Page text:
Susan Sontag makes many very interesting points in Looking at War, among them the idea that written accounts will have more of an impact due to the increased attention and detail they require and can provide. I tend to agree with this point as text requires a bit more engagement to make sense of whereas images can leave us without context or coherence.
She also criticizes the sort of grand and perhaps abstract philosophizing of those such as Guy Debord in The Society of the Spectacle. This point left me a bit confused, as from what little I have read of the Spectacle his argument seemed to be more that in western society reality or relationships are inevitably becoming ever more media-ted by images. Almost like we live in an image-in-nation, nation of images. She goes on to state that no one can know what war is actually like: “Can’t understand, can’t imagine.” This seems to be in the same vein as what Debord might argue about the Spectacle and its unreality or mediation of reality via images.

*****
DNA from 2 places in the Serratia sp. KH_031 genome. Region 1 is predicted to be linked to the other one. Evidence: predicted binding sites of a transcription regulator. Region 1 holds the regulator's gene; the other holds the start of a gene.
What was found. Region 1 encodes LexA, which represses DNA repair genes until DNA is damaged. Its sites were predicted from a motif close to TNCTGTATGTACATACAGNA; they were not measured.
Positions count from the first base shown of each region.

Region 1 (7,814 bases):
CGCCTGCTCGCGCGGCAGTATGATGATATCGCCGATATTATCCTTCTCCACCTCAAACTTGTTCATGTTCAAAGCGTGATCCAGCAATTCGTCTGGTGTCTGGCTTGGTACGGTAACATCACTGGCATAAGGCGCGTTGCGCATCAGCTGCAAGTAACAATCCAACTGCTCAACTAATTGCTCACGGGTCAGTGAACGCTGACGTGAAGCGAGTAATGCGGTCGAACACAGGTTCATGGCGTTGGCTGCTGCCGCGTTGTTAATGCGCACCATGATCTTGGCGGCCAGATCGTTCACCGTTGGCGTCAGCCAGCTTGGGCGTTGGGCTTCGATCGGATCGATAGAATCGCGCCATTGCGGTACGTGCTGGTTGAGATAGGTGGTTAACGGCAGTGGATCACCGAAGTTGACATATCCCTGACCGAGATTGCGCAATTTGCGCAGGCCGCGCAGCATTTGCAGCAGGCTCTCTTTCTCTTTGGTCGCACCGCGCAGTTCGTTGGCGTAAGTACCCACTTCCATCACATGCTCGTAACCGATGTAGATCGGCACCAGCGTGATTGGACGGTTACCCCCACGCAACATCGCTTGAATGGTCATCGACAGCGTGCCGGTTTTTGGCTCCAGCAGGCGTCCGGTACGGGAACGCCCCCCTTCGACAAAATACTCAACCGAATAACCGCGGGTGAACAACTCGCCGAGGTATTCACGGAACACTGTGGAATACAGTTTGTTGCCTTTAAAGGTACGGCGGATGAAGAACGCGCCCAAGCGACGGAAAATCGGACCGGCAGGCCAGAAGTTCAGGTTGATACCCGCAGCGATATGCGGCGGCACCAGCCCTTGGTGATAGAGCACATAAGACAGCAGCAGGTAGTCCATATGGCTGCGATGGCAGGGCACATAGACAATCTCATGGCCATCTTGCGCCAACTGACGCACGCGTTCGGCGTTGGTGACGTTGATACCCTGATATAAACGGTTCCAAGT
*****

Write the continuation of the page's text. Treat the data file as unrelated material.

Overall I enjoyed this article but it sort of leaves me aching for further analysis. It seems like she could have gone a bit further beyond culture and individuals to include the state, which is inextricably tied up with war, passivity, consumption, spectacle, and cultures of domination. Without this piece of the puzzle it almost feels like the article inadvertently obscures some of the context for war—the competing rulers’ positions—solely with a lack of comprehension of the true atrocity of war in a way reminiscent of the naivety of the peace movement that has little analysis of private property, wage slavery, borders and centralization of power.
I actually think one of the main problems is our lack of imagination in conceiving of alternate worlds, which is partly due to the narratives and images we are inundated with constantly. Those interested in such alternatives are more likely to search, find and create them, like a fire that has been lit and needs fuel. But those who have no concept of alternative seem less likely to fundamentally question what’s in front of them and do something about it.